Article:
After reading various news items and articles of interest – and after scouring through my own thoughts on the topic here – I’m of two distinctly different minds when it comes to the potential road that former Sec. of State Hillary Clinton has in front of her in regards to the 2016 presidential election (and the Democratic nomination).
On the one hand, we still don’t know whether she intends to run…and this is vital; if – for whatever reason (or reasons) – HRC decides not to run, then you’ve likely got one of the most wide-open and scrambolic Democratic primary campaigns in recent memory. The reason: at the moment, HRC is the presumptive nominee for the Dems’, which has not only tamped down potential insurgencies but also – to some extent – tamped down any latent enthusiasm Democratic base voters might have for 2016. I mean, just look at the fact that, for the all of talk of potential challengers to HRC, no one – and i mean, no one – has dared throw their name in the ring (and given the potential challengers – Elizabeth Warren, Martin O’Malley, Brian Schweitzer, Andrew Cuomo, etc. – and the reason is that no one, at least in my humble opinion, wants to get in and risk alienating Democratic voters by challenging someone who – like the current occupant of 1600 Pennsylvania – would make history by being elected President.
On the other hand…should Hillary run for president, she’s going to have to address two concerns vital to those of us on the Left: (1)her 2002 vote to authorize the use of military force in Iraq and (2)her seeming closeness to Wall Street. On the first point, there is the potential for trouble fir HRC in that she voted for the AUMF (a/k/a the Iraq War Resolution) when a sizeable chunk of the Democratic base opposed it and continues to oppose military action in Iraq. In this case, she runs the risk IMO of sounding too much like the neocons who’ve been thoroughly discredited over the past decade, thus opening herself up to attacks from both liberal and conservative critics of hers’. On the second point, I’ve made my views clear on this: if Hillary wants to energize the populist wing of the Democratic party, she honestly needs to throw – and throw in a public way – Wall Street under the bus. Would it cost her support from Wall St.? To some degree, yes..but it would also help begin to make a clear distinction between the two parties in regards to economic & business policy, which in recent years has shrunk to almost nothing. It would also help energize labor unions, who despite their shrinking numbers still make up a sizeable chunk of the Democratic base.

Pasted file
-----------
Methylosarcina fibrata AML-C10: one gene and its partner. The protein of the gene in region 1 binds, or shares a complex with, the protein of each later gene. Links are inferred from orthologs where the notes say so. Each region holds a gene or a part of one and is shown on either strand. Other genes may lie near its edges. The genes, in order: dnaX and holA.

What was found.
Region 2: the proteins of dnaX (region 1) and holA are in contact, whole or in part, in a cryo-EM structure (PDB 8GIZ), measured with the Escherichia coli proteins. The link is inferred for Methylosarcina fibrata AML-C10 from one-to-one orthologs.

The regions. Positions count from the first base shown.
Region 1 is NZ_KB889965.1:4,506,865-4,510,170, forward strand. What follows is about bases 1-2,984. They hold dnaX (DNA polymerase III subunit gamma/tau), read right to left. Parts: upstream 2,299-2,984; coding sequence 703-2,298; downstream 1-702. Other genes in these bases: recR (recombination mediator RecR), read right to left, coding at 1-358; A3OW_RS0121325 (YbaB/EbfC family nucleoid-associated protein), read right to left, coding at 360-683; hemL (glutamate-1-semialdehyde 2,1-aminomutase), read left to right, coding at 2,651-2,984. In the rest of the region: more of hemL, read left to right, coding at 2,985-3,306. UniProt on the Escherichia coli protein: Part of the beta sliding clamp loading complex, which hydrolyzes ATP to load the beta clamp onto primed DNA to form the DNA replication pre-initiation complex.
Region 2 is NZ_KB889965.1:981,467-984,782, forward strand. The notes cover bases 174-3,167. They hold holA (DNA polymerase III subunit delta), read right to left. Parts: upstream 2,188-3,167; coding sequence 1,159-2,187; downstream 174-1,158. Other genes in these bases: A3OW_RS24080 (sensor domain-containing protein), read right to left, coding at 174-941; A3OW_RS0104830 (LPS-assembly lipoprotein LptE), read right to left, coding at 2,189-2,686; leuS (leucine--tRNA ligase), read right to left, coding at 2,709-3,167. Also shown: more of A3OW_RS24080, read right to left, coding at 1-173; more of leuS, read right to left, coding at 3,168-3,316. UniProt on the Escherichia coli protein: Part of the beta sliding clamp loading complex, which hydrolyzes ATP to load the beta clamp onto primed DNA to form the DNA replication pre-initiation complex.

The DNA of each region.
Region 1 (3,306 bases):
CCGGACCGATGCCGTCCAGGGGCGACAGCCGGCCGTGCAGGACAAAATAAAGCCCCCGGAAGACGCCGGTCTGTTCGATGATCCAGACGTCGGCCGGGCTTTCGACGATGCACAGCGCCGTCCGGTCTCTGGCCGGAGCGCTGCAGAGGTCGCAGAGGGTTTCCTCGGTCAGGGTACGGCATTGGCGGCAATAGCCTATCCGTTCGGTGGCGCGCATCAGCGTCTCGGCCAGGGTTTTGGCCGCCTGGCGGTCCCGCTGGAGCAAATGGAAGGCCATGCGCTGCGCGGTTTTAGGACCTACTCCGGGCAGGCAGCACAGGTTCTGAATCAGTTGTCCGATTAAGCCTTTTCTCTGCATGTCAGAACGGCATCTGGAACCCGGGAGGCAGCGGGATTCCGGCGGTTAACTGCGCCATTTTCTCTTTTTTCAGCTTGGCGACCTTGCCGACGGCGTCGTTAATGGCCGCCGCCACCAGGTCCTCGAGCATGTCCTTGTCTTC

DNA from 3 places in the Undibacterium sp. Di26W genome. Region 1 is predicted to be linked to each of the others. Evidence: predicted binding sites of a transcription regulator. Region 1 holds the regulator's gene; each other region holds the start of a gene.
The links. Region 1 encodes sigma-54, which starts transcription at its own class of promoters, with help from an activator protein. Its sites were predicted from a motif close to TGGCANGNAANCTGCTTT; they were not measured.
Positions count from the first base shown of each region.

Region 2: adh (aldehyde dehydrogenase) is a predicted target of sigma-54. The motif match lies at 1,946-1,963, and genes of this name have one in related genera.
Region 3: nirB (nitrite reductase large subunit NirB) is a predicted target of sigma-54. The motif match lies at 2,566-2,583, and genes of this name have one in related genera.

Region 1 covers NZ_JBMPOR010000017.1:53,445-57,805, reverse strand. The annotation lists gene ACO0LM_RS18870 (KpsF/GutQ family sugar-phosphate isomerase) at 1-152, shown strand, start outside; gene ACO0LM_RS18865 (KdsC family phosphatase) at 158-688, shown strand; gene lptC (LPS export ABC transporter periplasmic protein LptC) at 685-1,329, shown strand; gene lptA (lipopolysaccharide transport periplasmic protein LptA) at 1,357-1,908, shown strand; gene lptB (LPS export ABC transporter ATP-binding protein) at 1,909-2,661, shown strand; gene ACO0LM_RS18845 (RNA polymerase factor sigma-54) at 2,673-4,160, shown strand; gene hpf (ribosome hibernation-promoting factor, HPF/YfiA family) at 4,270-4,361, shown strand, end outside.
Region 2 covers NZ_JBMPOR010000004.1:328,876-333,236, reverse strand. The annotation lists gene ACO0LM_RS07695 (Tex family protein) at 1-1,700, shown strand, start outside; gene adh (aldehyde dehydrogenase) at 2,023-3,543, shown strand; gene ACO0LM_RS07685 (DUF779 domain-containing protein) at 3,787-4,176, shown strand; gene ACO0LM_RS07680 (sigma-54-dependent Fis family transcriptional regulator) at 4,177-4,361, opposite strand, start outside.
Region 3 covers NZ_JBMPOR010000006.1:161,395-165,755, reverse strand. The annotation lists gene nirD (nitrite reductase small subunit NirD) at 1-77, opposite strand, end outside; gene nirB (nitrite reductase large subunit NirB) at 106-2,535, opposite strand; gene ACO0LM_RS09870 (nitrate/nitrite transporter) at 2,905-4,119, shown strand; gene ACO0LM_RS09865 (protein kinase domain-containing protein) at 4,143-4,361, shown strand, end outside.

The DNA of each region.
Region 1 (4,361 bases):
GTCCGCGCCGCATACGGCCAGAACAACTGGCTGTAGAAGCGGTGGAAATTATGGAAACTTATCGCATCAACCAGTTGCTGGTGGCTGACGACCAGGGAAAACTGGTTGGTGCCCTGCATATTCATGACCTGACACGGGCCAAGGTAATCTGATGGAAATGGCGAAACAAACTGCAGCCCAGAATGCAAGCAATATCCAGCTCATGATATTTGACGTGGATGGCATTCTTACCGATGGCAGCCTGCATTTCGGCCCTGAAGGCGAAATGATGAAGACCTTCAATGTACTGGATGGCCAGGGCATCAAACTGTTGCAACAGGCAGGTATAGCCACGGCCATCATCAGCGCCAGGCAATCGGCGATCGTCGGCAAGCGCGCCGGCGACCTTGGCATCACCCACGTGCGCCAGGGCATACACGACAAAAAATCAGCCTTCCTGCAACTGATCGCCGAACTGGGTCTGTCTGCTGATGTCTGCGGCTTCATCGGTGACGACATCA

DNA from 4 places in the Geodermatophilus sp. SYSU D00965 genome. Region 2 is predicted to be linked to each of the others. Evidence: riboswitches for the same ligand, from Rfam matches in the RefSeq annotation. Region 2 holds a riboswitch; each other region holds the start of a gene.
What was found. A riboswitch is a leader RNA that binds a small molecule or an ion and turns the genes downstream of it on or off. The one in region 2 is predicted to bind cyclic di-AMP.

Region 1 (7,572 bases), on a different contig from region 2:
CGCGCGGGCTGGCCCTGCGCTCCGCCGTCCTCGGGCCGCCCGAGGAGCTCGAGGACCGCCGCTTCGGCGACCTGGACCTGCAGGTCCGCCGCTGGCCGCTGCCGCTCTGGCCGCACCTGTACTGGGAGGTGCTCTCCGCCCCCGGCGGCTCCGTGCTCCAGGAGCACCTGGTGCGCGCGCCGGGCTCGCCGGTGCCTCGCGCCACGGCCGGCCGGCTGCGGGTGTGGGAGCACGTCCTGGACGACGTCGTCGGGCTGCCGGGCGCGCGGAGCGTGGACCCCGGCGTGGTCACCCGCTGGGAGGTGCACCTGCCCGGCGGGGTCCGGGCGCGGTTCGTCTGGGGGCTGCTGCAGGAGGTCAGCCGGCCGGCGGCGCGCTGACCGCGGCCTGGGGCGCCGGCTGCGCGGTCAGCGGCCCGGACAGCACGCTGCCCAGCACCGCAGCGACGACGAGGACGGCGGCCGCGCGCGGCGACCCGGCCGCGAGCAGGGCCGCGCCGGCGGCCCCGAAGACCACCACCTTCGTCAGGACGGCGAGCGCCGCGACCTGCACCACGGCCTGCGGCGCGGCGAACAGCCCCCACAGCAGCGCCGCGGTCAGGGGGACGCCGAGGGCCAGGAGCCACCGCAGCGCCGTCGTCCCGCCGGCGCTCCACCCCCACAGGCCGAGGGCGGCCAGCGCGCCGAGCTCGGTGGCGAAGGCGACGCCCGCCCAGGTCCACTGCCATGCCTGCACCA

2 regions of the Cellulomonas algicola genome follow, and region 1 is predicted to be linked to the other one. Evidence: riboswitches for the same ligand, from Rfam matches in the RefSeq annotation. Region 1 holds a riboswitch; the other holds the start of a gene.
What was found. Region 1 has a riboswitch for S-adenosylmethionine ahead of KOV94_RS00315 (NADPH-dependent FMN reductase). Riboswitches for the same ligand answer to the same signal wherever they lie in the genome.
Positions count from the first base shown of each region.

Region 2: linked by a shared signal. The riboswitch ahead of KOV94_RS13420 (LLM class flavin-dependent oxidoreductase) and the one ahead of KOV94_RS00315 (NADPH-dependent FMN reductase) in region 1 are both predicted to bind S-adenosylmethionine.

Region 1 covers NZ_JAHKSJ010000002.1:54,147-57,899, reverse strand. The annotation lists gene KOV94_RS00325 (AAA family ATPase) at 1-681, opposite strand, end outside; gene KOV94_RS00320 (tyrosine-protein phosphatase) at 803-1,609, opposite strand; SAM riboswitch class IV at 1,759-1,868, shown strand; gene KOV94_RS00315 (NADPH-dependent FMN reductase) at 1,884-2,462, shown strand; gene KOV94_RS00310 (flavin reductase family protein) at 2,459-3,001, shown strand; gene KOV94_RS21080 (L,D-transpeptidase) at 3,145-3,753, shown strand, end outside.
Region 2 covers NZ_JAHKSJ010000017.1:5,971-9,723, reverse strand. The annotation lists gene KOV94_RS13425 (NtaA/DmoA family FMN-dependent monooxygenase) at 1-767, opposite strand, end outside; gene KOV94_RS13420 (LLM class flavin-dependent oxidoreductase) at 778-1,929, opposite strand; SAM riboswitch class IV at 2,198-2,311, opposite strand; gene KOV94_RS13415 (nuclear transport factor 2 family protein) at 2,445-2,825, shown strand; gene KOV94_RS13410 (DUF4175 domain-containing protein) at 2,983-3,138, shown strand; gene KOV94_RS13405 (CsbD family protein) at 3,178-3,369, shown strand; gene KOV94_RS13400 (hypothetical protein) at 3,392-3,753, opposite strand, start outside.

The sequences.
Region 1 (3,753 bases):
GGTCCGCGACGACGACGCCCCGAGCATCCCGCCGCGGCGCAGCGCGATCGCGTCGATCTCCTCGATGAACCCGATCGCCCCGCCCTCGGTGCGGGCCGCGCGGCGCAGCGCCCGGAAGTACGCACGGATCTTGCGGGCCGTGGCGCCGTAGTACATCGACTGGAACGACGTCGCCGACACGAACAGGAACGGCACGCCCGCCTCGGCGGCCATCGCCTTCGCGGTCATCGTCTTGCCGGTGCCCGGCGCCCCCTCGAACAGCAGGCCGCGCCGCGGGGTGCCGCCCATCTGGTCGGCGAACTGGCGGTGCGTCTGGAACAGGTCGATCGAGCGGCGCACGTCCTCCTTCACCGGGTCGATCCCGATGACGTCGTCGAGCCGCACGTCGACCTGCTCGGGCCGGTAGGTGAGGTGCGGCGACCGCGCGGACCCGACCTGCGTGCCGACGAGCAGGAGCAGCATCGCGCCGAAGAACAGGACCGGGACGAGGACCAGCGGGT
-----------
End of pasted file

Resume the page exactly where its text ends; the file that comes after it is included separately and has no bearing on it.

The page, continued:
So, to the answer above…does Hillary have a rock road to the 2016 Democratic nomination? Right now, I don’t think that answer can be given…but as with anything in American politics, nothing is certain.